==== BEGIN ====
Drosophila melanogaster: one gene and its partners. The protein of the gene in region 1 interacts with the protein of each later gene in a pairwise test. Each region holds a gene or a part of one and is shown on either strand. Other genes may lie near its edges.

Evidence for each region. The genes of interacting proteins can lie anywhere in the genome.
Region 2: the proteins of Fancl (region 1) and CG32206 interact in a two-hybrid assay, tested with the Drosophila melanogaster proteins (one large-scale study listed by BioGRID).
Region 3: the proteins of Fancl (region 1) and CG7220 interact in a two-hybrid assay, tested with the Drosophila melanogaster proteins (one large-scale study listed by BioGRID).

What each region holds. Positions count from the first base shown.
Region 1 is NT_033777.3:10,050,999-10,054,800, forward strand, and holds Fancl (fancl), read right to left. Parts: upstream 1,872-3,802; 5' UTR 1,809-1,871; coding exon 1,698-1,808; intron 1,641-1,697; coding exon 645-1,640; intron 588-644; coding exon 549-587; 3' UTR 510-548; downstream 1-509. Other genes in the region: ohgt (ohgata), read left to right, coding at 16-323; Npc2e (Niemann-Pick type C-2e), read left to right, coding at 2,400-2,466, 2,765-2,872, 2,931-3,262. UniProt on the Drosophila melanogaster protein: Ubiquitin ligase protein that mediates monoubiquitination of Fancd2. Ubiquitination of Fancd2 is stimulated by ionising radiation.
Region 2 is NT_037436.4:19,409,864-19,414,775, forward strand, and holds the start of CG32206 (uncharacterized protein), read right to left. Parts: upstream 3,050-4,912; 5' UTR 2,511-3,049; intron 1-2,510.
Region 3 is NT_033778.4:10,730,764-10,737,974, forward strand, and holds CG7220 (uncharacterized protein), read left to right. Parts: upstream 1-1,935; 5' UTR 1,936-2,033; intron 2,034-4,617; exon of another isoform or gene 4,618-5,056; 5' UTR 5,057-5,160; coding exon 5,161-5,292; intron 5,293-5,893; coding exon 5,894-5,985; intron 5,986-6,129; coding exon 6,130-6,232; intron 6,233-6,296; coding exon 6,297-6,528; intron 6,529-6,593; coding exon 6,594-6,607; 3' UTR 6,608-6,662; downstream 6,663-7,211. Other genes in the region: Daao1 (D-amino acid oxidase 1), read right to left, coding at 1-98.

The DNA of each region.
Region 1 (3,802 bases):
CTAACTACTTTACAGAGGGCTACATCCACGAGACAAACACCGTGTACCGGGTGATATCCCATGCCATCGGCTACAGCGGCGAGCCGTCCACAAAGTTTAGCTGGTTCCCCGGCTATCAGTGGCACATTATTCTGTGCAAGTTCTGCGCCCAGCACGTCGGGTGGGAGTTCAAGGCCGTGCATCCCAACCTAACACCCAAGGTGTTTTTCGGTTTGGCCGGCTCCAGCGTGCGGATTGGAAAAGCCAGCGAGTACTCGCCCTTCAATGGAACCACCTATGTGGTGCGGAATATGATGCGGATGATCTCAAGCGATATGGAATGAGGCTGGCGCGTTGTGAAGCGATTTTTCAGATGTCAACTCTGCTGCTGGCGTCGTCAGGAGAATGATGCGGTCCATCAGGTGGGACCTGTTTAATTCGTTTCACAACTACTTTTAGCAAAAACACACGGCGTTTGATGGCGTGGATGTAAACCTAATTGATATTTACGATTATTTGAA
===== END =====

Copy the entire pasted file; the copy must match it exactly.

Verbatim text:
Drosophila melanogaster: one gene and its partners. The protein of the gene in region 1 interacts with the protein of each later gene in a pairwise test. Each region holds a gene or a part of one and is shown on either strand. Other genes may lie near its edges.

Evidence for each region. The genes of interacting proteins can lie anywhere in the genome.
Region 2: the proteins of Fancl (region 1) and CG32206 interact in a two-hybrid assay, tested with the Drosophila melanogaster proteins (one large-scale study listed by BioGRID).
Region 3: the proteins of Fancl (region 1) and CG7220 interact in a two-hybrid assay, tested with the Drosophila melanogaster proteins (one large-scale study listed by BioGRID).

What each region holds. Positions count from the first base shown.
Region 1 is NT_033777.3:10,050,999-10,054,800, forward strand, and holds Fancl (fancl), read right to left. Parts: upstream 1,872-3,802; 5' UTR 1,809-1,871; coding exon 1,698-1,808; intron 1,641-1,697; coding exon 645-1,640; intron 588-644; coding exon 549-587; 3' UTR 510-548; downstream 1-509. Other genes in the region: ohgt (ohgata), read left to right, coding at 16-323; Npc2e (Niemann-Pick type C-2e), read left to right, coding at 2,400-2,466, 2,765-2,872, 2,931-3,262. UniProt on the Drosophila melanogaster protein: Ubiquitin ligase protein that mediates monoubiquitination of Fancd2. Ubiquitination of Fancd2 is stimulated by ionising radiation.
Region 2 is NT_037436.4:19,409,864-19,414,775, forward strand, and holds the start of CG32206 (uncharacterized protein), read right to left. Parts: upstream 3,050-4,912; 5' UTR 2,511-3,049; intron 1-2,510.
Region 3 is NT_033778.4:10,730,764-10,737,974, forward strand, and holds CG7220 (uncharacterized protein), read left to right. Parts: upstream 1-1,935; 5' UTR 1,936-2,033; intron 2,034-4,617; exon of another isoform or gene 4,618-5,056; 5' UTR 5,057-5,160; coding exon 5,161-5,292; intron 5,293-5,893; coding exon 5,894-5,985; intron 5,986-6,129; coding exon 6,130-6,232; intron 6,233-6,296; coding exon 6,297-6,528; intron 6,529-6,593; coding exon 6,594-6,607; 3' UTR 6,608-6,662; downstream 6,663-7,211. Other genes in the region: Daao1 (D-amino acid oxidase 1), read right to left, coding at 1-98.

The DNA of each region.
Region 1 (3,802 bases):
CTAACTACTTTACAGAGGGCTACATCCACGAGACAAACACCGTGTACCGGGTGATATCCCATGCCATCGGCTACAGCGGCGAGCCGTCCACAAAGTTTAGCTGGTTCCCCGGCTATCAGTGGCACATTATTCTGTGCAAGTTCTGCGCCCAGCACGTCGGGTGGGAGTTCAAGGCCGTGCATCCCAACCTAACACCCAAGGTGTTTTTCGGTTTGGCCGGCTCCAGCGTGCGGATTGGAAAAGCCAGCGAGTACTCGCCCTTCAATGGAACCACCTATGTGGTGCGGAATATGATGCGGATGATCTCAAGCGATATGGAATGAGGCTGGCGCGTTGTGAAGCGATTTTTCAGATGTCAACTCTGCTGCTGGCGTCGTCAGGAGAATGATGCGGTCCATCAGGTGGGACCTGTTTAATTCGTTTCACAACTACTTTTAGCAAAAACACACGGCGTTTGATGGCGTGGATGTAAACCTAATTGATATTTACGATTATTTGAA